This article was adapted from an episode of PBS Game/Show.
Sonic Chronicles was the exception to the rule, thankfully, but BioWare has earned the reputation as the RPG studio who lets you go to bed with your party. The tradition goes back to the inception of the stone-cold classic Baldur’s Gate in the ‘90s and has continued into the modern day, as we saw with last month’s Dragon Age: Inquisition. They haven’t always gotten this right, as we witnessed when queer players were exiled to their own remote gay planet in Star Wars: The Old Republic, but there is a refrain of sexual liberation that you don’t find in other big studios’ games. Players are free to live out any sexual orientation they want, including, gay, lesbian, or bi.
Still, there is always room for games to be more gay-friendly. Previously, being gay was an opt-in activity in BioWare titles. If you weren’t interested, homosexuality was totally off the table and you didn’t see it in your game. But for Dragon Age: Inquisition, BioWare included two exclusively gay characters: the mustachioed and chiseled elemental mage Dorian, and his female counterpart Sera, an elf raised by humans who only dates other women. No longer do your love interests waffle between sexualities depending on your inclination. These characters are decisively gay.
This has put some non-gay players in shall we say, precarious territory. Mike Rougeau of Kotaku, for instance, opined that he was surprised that his in-game match was neither of Dragon Age’s two female love interests, but the male. “It turns out there is a Right Person for me. I knew it the second I saw him, even though it took me by surprise: that person is Dorian, and my Herald of Andraste is gay,” he wrote. This is a beautiful example of why it is important for BioWare to include authentically gay characters, even if playing a gay role falls outside of your comfort zone as someone who is straight.
Of course, having more fully realized gay characters is only fair. I mean, think about all the gay players who are forced to play straight roles in every single game. In games—especially games of the big blockbuster variety—almost no characters are gay. There’s Ellie in The Last of Us and Gay Tony in Grand Theft Auto 4, but the subject is only broached in additional downloadable content. As we’ve talked about before, representation in games is valuable because it gives the LGBT community characters they can to relate to, but it also gives people outside of the community gay characters they can relate to.
This may go against the grain, but even if you’re not gay, the inclusion of gay characters makes games better. One of the biggest strengths of videogames as a medium is that they allow you to try on different roles that deviate from who you are in real-life. If that role can be a fearless treasure hunter like Nathan Drake who kills hundreds of people, albeit in a dashing manner, why can’t it be something more nuanced and realistic, like occupying the consciousness of a gay character who, uh, also kills hundreds of people?
While there have been few instances of yet, videogames have the potential to helping us understand human sexuality, as Mike Rougeau’s vicariously gay playthrough of Dragon Age illustrates. He writes that the experience helped him “empathize with people whose life experiences are not [his] own,” something at which videogames can trump other mediums. Of course you can empathize with LGBT people by watching shows like Glee or Transparent, or hanging out with your gay friends. But because you are potentially playing as a gay character in Dragon Age, it’s much more potent.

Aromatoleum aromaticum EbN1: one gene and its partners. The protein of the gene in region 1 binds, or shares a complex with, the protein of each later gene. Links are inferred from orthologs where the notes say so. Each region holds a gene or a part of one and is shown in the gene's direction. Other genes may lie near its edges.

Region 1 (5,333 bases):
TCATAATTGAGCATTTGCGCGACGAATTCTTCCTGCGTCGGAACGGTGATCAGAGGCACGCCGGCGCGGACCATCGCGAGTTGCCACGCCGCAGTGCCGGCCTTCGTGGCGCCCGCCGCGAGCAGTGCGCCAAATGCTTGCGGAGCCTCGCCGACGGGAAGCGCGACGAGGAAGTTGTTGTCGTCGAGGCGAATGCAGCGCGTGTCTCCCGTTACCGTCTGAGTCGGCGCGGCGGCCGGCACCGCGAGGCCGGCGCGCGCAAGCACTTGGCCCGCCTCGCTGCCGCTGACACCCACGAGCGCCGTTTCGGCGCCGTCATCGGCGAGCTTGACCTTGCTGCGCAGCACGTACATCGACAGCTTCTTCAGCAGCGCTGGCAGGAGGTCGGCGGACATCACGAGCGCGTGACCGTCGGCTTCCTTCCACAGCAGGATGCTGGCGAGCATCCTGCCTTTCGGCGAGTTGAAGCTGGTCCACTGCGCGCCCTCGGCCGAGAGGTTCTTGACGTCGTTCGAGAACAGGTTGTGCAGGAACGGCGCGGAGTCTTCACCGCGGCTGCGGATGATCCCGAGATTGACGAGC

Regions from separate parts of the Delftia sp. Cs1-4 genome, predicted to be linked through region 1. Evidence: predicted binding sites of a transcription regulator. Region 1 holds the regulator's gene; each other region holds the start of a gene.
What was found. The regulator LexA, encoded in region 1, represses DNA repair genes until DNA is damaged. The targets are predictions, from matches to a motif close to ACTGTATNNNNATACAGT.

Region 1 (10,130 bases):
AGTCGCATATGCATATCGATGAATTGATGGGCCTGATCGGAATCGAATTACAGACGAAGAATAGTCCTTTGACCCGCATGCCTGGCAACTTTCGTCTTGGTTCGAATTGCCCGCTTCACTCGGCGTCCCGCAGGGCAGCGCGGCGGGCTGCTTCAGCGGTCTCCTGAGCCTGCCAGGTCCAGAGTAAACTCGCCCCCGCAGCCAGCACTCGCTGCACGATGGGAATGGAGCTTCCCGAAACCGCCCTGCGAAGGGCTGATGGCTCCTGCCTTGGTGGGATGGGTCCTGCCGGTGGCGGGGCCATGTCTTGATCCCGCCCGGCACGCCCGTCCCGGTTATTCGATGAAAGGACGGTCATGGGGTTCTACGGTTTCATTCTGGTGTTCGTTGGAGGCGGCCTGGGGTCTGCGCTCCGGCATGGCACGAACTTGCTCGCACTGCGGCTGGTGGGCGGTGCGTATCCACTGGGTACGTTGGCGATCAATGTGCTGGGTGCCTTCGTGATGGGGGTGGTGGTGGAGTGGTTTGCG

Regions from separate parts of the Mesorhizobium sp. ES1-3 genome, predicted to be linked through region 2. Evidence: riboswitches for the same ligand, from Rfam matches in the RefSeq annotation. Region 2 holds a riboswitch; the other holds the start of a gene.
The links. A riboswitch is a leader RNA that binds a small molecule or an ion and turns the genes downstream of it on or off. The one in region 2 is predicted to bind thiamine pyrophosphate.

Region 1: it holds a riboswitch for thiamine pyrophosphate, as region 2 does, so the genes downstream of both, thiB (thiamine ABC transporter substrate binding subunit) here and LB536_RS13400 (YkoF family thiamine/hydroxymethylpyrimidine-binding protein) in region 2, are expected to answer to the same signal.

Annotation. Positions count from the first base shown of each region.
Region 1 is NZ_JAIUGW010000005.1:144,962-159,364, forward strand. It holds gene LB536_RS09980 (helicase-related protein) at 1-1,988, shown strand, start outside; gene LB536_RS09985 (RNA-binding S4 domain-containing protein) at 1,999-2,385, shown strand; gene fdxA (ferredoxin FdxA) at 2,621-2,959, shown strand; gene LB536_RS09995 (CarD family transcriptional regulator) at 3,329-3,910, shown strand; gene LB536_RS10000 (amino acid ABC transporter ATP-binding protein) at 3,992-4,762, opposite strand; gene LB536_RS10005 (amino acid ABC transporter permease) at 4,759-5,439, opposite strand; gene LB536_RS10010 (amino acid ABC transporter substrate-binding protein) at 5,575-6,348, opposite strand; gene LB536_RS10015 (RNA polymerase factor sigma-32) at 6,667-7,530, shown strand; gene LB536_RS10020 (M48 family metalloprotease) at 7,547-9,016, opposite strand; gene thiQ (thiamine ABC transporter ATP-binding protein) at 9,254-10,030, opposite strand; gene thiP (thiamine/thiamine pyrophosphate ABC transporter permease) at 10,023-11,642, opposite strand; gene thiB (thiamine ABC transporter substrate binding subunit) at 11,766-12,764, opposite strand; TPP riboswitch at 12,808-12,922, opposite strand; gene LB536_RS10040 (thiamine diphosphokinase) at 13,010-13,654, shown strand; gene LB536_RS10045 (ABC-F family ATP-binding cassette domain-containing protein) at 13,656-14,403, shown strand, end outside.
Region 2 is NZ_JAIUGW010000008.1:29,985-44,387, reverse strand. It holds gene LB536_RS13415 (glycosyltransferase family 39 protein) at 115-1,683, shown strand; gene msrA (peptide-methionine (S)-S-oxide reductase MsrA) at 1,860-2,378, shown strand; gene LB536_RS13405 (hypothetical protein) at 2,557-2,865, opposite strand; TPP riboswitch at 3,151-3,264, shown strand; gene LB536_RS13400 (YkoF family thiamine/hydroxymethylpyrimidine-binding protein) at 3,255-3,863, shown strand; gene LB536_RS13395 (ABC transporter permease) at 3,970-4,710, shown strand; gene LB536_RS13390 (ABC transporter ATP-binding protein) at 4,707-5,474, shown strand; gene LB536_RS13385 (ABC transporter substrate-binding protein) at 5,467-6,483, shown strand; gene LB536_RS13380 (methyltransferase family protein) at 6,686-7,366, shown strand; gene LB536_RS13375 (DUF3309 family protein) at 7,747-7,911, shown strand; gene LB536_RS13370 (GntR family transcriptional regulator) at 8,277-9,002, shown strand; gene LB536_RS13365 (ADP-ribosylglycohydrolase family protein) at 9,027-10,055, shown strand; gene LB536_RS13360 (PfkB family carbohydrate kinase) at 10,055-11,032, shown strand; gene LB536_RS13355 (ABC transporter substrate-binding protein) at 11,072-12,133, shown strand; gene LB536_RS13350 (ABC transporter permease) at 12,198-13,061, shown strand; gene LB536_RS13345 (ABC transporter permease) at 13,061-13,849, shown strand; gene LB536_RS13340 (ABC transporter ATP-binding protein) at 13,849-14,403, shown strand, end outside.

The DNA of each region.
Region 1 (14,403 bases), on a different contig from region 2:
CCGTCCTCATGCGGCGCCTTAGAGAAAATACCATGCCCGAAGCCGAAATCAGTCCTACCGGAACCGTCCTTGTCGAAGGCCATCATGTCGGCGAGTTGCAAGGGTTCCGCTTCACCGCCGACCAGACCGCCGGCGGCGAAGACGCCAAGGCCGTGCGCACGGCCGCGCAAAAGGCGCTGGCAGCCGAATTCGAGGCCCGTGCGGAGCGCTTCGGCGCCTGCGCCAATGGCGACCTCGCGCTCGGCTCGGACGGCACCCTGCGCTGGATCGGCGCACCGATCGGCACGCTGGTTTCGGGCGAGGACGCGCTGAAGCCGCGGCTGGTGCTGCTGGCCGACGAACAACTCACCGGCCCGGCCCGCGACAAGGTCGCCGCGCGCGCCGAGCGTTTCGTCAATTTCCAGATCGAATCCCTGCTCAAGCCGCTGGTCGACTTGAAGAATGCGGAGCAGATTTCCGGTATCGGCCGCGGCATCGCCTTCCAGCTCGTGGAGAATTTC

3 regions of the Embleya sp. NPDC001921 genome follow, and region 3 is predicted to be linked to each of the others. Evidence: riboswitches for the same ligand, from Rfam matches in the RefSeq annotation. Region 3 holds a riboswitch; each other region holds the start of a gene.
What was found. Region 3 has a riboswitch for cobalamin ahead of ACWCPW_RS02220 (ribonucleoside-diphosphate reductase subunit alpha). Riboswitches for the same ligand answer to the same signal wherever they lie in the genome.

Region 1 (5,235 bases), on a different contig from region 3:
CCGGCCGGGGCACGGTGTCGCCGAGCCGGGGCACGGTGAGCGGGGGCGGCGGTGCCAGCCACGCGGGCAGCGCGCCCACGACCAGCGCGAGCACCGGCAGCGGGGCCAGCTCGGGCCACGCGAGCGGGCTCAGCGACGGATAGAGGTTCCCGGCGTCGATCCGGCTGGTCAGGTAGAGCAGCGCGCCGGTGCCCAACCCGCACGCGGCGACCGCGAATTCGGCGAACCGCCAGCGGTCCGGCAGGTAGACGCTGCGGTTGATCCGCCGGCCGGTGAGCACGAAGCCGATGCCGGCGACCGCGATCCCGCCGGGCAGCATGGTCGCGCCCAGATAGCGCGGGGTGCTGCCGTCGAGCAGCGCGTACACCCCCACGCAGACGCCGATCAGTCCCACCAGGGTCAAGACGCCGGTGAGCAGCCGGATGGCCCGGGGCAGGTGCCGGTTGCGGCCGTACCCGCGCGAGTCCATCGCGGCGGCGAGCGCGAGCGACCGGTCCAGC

This goes a long way towards understand fellow human beings. According to research, the act of inhabiting other perspectives in virtual environments like videogames reduces negative stereotypes and may increase empathy. There is some evidence that experiencing empathy involves simulating the experiences of others in our neural circuits, such as MIT’s The Machine to be Another VR project, in which can do wicked things like gender swapping. So in the case of Dragon’s Age, you might find yourself more sympathetic to what gay people have to go through every day, like the fear of being estranged from their families because they came out, which happened to Dorian.
Of course not every hero, sidekick, and innkeeper should be gay, but BioWare is an island unto itself in the world of giant studios. Part of the reason BioWare is the exception to the rule, I think, is their commitment to the RPG ethos. And by that I mean they want you to be able to do whatever you want. BioWare’s earliest games like Baldur’s Gate and Neverwinter Nights hail from the Dungeons and Dragons rulebook. In the early days of BioWare, Greg Zeschuk and company were heavily inspired by pen-and-paper games. Around the tabletops of yore, one of the big lures was that the dungeon master could make the story anything she wanted, and players followed suit by roleplaying as a character in this world.
At their heart, RPGs are about living out fantasies, and while most of those fantasies involved killing hideous deformities in search of treasure and adventure, romance also played a part. According to Nick Yee, a prominent social scientist of virtual worlds, romantic relationships flourish in RPG environments. “About 50% of female players and 22% of male players have developed romantic feelings for another player,” he says. Naturally, that includes both straight and non-straight relationships. In fact, many players would mod Baldur’s Gate to add in gay and lesbian relationships.
It’s this tabletop culture of making your own rules and romantic role-play that has allowed gay characters like Dorian to find their way into mainstream games. BioWare is merely delivering the most authentic RPG experience available, and that includes human sexuality. It’s not surprising, then, that the inclusion of gay characters is making BioWare’s games more rich and varied.